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Sentence reverse

 
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Reverse words in the sentence without using any Java API or new array
Eg.
Input => 'this is the wonderfull island'
Output => 'island wonderfull the is this'

If any logic, pls let me know

--
thanks,
ramjeev

 
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Very hard without using one of the Java classes (ie the Java API).
How is the data in the sentence represented in the program? String is part of the Java API
An array of characters?

 
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No, there is no logic behind that. Why use a programming language if you're forbidden from using any of its features? But the question is intriguing..

How is the input read in without any Java API? Do you actually mean no Java API methods are allowed? Or are certain ones allowed but not others?

 
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Thaks for the time, normR1. I agree with u BestJew, but this seems to be logical question. This was the question i came across in an interview. Since, i knew that this can be solved by using either token or split with new arrays,but it should not be approched as such. Is there any other API which would reverse or any logic or approch?

 
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Define what classes and methods can be used.
It'd be hard to do without a place like an array to hold temp/work parts.
Would a stack or queue be allowed? How about a database?

Define the parameters for the problem.

 
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Thanks normR1. Its just a logic question.No need to bother about database. Need to reverse words and keep it in buffer(i.e., some other variable). I don't knw the exact answer, atleast try with using some other java API (stack or queue..)

 
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The easiest way to reverse a given string is to use reverse() method of java StringBuffer class. reverse() method returns the StringBuffer object so you'll need to cast it back to String using toString() method of StringBuffer

 
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This reverses the characters as below and not words in the sentence.

Input => 'this is the wonderfull island'
Output => 'dnalsi llufrednow eht si siht'

 
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you have the advantage of knowing the first letter (0), and the last letter ( string.length(); )

 
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Java api as in?

 
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Well, it's not such a weird problem. K&R spend most of their time showing ways to rewrite library code, this is a good exercise.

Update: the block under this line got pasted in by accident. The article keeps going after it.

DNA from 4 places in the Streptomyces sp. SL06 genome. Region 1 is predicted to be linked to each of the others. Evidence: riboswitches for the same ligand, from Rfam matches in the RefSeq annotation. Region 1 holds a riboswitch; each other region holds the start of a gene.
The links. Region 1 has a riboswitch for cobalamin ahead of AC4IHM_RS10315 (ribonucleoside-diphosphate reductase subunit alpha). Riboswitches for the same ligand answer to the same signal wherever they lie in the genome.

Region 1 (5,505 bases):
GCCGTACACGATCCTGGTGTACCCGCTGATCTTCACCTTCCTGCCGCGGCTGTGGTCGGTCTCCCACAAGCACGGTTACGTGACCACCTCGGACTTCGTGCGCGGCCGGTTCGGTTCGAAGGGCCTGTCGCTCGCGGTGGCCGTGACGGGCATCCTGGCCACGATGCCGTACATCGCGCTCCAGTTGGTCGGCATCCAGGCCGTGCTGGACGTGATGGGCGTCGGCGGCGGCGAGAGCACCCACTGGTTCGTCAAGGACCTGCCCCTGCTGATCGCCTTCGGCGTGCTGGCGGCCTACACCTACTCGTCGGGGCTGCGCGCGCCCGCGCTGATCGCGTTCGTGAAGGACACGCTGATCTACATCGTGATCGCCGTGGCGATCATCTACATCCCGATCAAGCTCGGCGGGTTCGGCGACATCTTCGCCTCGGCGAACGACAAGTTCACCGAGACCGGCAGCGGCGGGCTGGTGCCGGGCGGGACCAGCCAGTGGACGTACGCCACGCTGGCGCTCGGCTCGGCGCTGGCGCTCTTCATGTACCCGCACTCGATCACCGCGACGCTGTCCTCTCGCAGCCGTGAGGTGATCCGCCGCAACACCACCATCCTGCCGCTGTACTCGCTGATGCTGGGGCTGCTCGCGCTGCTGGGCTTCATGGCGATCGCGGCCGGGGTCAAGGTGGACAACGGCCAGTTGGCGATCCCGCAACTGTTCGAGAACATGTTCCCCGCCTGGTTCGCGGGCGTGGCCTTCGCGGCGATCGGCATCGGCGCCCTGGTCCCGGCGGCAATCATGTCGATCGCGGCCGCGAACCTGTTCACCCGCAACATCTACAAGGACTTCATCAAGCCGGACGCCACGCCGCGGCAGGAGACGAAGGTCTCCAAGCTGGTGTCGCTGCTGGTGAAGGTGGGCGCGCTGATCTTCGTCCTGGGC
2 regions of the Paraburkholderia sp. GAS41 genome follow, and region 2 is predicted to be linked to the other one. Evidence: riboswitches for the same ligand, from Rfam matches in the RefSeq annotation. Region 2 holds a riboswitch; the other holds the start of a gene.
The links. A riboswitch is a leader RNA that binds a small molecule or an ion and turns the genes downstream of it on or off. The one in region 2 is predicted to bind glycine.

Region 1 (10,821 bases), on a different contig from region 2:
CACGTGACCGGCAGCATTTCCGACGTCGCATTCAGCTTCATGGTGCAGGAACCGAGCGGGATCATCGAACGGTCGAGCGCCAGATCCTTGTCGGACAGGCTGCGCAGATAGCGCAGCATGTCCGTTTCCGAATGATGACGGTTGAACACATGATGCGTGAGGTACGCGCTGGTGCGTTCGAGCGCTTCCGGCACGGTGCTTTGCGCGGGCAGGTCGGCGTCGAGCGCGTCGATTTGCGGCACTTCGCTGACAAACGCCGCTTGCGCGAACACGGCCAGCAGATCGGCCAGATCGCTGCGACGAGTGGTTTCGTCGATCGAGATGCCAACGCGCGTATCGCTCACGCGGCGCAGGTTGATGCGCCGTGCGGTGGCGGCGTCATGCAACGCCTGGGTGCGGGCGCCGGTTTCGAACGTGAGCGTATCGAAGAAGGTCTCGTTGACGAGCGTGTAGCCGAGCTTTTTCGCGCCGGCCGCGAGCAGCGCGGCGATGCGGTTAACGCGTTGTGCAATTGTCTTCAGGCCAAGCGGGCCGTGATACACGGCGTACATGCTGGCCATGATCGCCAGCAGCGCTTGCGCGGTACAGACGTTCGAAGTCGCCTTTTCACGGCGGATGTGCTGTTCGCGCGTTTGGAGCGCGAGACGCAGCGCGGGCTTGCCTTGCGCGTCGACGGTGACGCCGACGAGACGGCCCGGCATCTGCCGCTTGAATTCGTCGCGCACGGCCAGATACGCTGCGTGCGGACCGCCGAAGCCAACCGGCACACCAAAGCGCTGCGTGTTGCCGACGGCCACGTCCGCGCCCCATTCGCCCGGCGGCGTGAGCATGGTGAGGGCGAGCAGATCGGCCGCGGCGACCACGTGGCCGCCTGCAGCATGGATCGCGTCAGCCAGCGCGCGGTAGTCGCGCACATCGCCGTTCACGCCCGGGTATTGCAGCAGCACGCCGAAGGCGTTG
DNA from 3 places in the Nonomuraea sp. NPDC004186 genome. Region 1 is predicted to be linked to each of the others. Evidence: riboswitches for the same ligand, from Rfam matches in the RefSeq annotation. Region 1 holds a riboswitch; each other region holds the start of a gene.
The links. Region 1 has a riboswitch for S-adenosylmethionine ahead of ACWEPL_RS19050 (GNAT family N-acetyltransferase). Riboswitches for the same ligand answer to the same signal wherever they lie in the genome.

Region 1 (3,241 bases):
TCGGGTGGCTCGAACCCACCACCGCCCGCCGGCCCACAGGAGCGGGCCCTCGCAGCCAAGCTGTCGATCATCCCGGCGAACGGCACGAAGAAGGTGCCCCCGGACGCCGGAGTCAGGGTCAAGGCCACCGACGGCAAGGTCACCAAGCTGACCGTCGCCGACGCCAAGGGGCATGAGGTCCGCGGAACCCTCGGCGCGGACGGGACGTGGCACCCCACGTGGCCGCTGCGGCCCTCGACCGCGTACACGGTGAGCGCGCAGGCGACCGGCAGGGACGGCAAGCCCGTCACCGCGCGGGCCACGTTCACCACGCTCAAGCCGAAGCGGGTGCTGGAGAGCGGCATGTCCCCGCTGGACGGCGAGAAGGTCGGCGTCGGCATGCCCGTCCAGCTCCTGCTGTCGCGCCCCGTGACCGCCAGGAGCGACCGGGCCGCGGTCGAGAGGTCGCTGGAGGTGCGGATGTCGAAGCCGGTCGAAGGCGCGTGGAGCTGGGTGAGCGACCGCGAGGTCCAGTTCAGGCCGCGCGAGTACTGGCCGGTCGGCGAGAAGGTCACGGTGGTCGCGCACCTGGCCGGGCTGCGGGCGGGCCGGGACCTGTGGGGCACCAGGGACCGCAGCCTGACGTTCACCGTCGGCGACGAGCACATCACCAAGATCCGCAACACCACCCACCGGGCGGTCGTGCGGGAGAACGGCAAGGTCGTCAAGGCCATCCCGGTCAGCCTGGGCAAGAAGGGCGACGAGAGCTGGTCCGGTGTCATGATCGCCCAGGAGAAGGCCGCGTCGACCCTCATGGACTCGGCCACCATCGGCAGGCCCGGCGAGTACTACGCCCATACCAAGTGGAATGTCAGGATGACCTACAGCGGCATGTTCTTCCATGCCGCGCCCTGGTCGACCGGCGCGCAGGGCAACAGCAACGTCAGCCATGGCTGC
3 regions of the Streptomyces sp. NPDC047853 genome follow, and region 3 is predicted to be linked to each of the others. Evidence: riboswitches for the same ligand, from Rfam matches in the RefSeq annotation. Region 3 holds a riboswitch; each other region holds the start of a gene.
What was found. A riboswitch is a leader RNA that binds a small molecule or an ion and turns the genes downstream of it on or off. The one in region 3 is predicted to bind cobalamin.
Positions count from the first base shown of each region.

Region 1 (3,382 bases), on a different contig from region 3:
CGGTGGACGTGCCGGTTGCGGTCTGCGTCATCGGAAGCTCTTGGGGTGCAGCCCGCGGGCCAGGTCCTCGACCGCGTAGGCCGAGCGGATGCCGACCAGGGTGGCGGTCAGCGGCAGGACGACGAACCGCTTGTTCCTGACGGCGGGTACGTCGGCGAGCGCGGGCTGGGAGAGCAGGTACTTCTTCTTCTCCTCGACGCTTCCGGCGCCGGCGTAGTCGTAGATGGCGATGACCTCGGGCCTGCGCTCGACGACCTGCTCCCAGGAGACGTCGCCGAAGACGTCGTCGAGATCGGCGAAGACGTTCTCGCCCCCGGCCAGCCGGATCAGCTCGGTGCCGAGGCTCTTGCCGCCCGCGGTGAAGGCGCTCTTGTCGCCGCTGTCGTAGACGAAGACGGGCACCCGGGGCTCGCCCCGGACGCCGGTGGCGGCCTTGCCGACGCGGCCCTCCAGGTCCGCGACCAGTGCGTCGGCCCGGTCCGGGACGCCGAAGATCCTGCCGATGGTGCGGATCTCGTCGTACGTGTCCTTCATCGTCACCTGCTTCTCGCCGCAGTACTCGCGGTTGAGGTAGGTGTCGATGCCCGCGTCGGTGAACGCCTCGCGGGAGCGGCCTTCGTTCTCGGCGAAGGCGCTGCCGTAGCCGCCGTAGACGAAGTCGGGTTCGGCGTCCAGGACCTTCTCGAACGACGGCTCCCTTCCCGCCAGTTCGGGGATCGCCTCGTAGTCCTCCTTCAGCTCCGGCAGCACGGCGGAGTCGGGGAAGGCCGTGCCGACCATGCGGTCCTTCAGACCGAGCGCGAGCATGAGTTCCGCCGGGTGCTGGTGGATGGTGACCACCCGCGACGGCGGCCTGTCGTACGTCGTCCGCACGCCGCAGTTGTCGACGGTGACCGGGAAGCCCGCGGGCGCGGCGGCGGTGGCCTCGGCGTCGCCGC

We could assume that the input is a String, but then we have to assume some String methods, and then it's just too easy. So let's see what we can do with it as an array of char. The instructions say "no new array", so it's a fair assumption. :)

Okay, so we have an array of char, length unknown and contents unknown. To make life easier, I'll assume that it's an unpunctuated list of words, separated by spaces. If I could make a new array, life would be easy: walk backward from the end of the array until you hit a space. Mark that point. Walk forward and copy into the new array. Jump back to the marked point, repeat until zero.

Without that spare array, life's a little trickier, but this isn't so impossible.
I see a way that involves a three-way swap, copying from both ends in to the middle. No stack or queue or API calls needed, you're moving one char at a time.

This is a C-type problem, more of a systems programming sort of thing than you're likely to deal with in Java, and hence very useful to wrangle with.

 
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No, there is no logic behind that. Why use a programming language if you're forbidden from using any of its features? But the question is intriguing..

You're only forbidden to use the armchair methods. You have the whole language available to you - you could just write your String methods, if you wanted. :)
Fortunately, you don't need them....

How is the input read in without any Java API? Do you actually mean no Java API methods are allowed? Or are certain ones allowed but not others?

Presumably the input is given at the command line. That's what that "(String[] args)" at the start of every program means....

 
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Okay, so it took me about an hour to get it working for the special case where the tokens being swapped are the same length. (ie, "frog is too to toad") Dealing with a sentence with arbitrary-length words will require some more bookkeeping, but I can say for sure that this is not an eminently solvable problem, and well worth the effort.


By the way, here's the one API call that you need to make:

char[] sentence = args[0].toCharArray();

That parses your command-line argument (put it in double quotes) into an array of char. Everything else is straight java.

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